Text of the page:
Smoothly? Oh yes! :) Remember, this is all being compiled to Mono on the Preview Grid — so you get blindingly fast responsiveness :)

Anyway, on the Colour Cube (the prim that will serve as a 3D colour changing button), place the script below. Notice that you might have to tweak the ranges depending on the textures you’ve placed and the way they’re rotated (this was actually what took me the most time!). As said, I’ve used Dan Short’s textures, and they’re clearly labeled as “top”, “bottom”, “left”, “right”, “front”, and “back”, so it’s easy to apply them on a cube just rezzed in front of you (assuming you didn’t rotate it!). If you design your own textures for the Colour Cube, you’ll very likely need to adjust the ranges for each face (I used paper and a pencil to finally figure out half of the faces, since the trial-and-error method was taking too long for my taste!)

// Gwyn's Color Cube
// See http://www.danshort.com/colorcube/

vector range;  // these are globals to save some precious CPU cycles
vector colour;
integer face;

default
{
    state_entry()
    {
        colour = <1.0, 1.0, 1.0>;
        llSetText((string)colour, colour, 1.0);
        llMessageLinked(LINK_ALL_CHILDREN, 0, (string)colour, NULL_KEY);
    }

    touch(integer total_number)
    {
        // Face will say which pairs of colour to change
        face = llDetectedTouchFace(0);

        // this is the X, Y position on the face just touched
        range = llDetectedTouchST(0);

        if (face == 0) // red (primary) is fixed
        {
            colour = <1.0, 1.0-range.y, 1.0-range.x>;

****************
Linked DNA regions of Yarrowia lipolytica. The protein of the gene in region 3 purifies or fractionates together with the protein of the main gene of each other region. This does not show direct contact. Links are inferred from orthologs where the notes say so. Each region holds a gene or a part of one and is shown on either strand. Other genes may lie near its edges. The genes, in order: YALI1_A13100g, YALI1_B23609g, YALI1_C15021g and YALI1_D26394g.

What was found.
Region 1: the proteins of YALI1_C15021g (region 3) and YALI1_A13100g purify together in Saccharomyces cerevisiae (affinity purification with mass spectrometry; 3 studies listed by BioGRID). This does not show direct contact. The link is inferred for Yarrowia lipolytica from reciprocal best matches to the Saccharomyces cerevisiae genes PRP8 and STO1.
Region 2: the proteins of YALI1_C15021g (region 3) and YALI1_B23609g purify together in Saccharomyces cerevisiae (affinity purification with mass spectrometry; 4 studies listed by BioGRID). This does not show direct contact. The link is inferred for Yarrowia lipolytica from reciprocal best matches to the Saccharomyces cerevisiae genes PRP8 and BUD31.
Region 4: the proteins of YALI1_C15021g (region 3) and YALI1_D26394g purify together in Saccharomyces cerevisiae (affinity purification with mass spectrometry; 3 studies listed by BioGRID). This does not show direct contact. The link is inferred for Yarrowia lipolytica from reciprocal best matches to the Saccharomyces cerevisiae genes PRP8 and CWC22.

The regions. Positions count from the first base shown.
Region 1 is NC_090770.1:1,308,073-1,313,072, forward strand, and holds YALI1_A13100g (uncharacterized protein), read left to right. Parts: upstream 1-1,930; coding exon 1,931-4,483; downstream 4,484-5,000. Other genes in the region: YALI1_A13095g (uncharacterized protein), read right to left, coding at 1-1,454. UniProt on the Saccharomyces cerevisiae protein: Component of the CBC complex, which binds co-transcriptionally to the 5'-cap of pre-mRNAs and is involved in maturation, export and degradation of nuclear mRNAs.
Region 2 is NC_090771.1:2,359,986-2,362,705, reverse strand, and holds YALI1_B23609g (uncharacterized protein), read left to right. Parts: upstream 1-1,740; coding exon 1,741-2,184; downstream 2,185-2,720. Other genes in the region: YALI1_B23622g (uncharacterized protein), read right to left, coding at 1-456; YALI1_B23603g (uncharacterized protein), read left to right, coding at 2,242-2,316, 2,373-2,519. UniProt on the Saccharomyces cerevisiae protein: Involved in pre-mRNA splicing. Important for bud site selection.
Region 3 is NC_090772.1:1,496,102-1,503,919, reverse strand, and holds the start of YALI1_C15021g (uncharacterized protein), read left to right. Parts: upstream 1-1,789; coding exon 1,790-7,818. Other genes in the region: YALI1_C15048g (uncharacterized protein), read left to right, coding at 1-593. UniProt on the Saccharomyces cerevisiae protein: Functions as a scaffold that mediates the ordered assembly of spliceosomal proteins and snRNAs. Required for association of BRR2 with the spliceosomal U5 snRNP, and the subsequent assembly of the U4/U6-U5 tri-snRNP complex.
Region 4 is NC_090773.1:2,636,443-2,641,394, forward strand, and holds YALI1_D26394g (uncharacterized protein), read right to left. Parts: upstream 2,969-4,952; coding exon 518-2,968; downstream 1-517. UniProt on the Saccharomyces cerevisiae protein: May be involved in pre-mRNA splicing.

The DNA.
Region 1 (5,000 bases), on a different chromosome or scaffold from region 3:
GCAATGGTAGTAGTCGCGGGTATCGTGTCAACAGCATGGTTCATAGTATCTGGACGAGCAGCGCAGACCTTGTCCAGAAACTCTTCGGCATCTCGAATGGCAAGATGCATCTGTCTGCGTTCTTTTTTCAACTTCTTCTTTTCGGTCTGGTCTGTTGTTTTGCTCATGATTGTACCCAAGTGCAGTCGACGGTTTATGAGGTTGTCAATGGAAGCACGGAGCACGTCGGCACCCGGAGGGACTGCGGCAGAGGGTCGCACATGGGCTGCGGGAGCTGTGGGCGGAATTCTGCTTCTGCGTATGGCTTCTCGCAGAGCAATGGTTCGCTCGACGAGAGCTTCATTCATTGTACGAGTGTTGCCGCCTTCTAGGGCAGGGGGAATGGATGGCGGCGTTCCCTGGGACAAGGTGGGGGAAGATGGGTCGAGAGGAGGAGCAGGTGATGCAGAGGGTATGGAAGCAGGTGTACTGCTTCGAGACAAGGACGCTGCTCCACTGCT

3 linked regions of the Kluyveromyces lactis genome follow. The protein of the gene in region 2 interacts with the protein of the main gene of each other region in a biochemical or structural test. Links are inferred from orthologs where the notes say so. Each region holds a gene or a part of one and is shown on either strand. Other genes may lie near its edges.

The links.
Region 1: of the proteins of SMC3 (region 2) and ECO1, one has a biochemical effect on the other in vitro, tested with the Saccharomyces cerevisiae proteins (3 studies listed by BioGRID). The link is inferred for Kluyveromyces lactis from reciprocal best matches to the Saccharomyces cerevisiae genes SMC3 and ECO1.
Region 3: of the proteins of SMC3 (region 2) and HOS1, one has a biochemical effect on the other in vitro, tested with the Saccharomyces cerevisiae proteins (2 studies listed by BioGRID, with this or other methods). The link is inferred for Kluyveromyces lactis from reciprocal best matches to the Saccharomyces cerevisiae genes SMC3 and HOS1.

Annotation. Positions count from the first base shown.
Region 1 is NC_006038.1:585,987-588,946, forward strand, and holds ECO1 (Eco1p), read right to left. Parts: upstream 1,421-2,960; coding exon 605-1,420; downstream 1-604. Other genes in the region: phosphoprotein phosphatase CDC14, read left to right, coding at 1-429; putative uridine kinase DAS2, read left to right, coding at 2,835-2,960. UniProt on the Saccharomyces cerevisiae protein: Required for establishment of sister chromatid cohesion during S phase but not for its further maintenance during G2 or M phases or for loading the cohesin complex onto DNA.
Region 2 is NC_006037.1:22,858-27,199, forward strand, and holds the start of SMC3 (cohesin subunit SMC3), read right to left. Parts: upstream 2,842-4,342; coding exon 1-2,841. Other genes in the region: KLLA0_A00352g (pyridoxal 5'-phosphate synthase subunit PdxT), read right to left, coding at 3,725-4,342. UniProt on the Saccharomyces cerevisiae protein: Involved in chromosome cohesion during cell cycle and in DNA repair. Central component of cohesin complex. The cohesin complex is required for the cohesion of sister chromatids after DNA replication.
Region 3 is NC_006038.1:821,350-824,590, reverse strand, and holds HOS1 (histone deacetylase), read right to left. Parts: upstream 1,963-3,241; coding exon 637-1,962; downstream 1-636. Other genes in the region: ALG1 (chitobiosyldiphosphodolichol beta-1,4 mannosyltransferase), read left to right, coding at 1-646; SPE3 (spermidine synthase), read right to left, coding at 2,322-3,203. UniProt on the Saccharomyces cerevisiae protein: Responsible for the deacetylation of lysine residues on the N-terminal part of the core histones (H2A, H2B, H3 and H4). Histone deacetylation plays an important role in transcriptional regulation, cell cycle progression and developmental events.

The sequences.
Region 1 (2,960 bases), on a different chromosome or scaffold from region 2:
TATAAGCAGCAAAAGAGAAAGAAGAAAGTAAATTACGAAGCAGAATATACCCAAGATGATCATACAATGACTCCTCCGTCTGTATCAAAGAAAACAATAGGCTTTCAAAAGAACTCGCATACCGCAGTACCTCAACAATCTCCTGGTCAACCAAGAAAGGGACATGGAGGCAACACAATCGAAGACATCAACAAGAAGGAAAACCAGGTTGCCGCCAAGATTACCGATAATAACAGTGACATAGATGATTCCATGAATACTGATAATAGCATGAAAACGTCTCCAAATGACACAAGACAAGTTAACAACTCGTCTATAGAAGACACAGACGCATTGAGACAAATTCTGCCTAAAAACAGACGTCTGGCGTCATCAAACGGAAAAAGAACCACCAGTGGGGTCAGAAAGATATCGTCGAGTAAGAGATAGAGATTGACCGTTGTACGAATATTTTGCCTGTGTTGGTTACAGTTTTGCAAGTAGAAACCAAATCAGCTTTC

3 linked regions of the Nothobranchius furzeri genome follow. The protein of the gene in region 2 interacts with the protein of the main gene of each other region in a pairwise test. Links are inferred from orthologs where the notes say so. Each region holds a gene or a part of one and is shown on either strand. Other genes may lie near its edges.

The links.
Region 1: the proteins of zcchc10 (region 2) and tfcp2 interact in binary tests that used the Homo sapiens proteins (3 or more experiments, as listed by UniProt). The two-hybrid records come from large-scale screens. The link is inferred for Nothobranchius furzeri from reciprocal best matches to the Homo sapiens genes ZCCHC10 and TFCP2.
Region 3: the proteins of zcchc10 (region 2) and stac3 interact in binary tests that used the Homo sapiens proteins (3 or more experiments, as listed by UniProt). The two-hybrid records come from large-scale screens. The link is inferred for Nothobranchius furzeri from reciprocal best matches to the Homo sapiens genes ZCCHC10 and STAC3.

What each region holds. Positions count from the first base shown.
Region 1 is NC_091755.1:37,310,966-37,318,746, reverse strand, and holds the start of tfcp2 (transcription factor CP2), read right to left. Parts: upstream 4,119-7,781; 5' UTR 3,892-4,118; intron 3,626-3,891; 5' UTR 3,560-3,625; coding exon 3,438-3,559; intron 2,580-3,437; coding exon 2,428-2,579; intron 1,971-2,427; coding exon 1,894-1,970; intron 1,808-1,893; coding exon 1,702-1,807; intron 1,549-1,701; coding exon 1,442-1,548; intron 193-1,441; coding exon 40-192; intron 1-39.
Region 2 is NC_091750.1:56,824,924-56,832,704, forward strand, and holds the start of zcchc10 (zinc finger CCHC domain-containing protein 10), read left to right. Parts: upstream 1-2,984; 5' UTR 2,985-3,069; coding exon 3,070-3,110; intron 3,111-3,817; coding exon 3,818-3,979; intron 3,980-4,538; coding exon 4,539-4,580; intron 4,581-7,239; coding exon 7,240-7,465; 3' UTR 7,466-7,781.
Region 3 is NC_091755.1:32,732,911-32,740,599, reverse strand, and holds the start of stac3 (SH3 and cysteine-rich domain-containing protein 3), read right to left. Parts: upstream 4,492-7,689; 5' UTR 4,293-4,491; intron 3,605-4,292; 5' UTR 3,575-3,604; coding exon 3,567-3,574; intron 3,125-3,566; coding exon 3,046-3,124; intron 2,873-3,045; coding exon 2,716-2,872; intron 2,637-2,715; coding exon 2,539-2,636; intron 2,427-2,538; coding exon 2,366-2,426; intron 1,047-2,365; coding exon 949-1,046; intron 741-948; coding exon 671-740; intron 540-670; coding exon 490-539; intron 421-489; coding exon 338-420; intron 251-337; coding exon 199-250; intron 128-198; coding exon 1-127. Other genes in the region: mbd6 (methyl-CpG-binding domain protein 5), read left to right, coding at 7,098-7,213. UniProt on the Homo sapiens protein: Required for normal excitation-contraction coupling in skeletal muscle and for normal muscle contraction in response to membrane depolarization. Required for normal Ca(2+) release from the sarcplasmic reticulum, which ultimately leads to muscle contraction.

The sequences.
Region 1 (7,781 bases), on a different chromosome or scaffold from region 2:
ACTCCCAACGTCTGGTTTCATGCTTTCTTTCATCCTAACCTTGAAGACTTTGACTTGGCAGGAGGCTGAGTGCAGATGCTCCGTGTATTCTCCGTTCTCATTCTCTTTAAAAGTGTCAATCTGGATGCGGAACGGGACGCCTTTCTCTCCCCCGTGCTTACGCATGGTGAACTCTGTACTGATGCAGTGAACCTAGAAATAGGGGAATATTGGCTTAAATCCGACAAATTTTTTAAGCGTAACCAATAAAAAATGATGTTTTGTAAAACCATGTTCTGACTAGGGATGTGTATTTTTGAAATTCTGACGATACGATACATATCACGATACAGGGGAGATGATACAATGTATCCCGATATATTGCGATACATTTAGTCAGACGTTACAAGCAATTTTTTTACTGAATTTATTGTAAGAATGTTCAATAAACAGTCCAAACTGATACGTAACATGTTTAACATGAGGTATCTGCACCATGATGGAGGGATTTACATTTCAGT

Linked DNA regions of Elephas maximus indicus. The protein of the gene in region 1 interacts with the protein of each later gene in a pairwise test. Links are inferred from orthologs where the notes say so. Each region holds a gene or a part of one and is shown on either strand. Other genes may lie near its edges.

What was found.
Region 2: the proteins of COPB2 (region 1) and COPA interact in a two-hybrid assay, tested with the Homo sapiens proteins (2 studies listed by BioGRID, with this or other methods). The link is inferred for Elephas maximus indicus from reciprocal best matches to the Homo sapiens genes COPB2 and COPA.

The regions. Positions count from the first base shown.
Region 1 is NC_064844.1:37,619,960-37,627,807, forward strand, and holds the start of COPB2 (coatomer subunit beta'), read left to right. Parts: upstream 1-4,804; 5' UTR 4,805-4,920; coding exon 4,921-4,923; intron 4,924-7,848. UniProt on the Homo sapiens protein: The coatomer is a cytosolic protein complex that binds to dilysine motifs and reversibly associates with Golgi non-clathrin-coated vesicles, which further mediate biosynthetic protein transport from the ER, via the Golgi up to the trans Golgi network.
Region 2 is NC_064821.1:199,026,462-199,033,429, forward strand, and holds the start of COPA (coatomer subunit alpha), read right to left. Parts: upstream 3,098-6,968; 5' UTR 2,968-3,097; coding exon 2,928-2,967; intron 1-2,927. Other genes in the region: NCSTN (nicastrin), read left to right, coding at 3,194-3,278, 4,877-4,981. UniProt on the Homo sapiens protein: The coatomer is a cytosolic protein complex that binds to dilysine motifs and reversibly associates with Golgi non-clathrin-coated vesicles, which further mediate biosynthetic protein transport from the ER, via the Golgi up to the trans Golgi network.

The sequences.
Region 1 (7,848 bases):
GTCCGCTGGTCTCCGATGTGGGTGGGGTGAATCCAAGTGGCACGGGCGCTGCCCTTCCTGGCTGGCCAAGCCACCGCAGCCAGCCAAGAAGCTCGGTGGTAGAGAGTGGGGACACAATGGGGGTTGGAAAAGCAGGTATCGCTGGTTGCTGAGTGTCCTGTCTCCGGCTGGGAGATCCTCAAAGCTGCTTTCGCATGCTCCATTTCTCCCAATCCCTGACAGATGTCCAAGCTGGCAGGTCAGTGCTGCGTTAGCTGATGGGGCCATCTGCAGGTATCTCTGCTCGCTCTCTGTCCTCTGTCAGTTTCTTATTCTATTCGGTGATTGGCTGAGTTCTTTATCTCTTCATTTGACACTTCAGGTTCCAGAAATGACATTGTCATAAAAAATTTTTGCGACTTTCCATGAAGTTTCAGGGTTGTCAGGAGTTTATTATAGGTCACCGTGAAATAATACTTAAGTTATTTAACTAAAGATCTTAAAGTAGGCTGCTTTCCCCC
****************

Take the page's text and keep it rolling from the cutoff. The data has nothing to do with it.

}
        else if (face == 1) // green (primary) is fixed
        {
            colour = <range.y, 1.0, 1.0-range.x>;
        }
        else if (face == 2) // blue is always absent
        {
            colour = <range.y, 1.0-range.x, 0.0>;
        }
        else if (face == 3) // green is always absent
        {
            colour = <range.y, 0.0, range.x>;
        }
        else if (face == 4) // blue (primary) is fixed
        {
            colour = <range.y, range.x, 1.0>;
        }
        else if (face == 5) // red is always absent
        {
            colour = <0.0, range.y, 1.0-range.x>;
        }
        llSetText((string)colour, colour, 1.0);
        llMessageLinked(LINK_ALL_CHILDREN, 0, (string)colour, NULL_KEY);

    }
}

The prim that changes colour (in my case, a sphere) just replies to linked messages and changes the colour of all faces:

integer r;
integer g;
integer b;
vector colour;

default
{
    link_message(integer sender_num, integer num, string str, key id)
    {
        colour = (vector) str;
        llSetColor(colour, ALL_SIDES);
        r = (integer)(colour.x * 255);
        g = (integer)(colour.y * 255);
        b = (integer)(colour.z * 255);

        llSetText((string) r + "," + (string) g + "," + (string) b, colour, 1.0);
    }
}

If you’re concerned about performance, you could do it the other way round: leave the main prim just to send the range coordinates, and do the math on the sphere’s script. I’ve added some hovertext to display the colours in float (on the Colour Cube) and in decimal (on the sphere), just as a visual feedback to be sure I was doing this correctly. You can obviously remove them, as well as the float-to-decimal conversion — hovertext is laggy, although, again, compiling it on Mono you won’t see any issues.

Many, many thanks to Qarl Linden and his amazing talent to develop the kind of features that will have huge impact on how future Second Life devices will work! Now you can have a one-prim-HUD and simplify dramatically your interface with just a single click :) I’m eager to try this out on the main grid… very, very soon!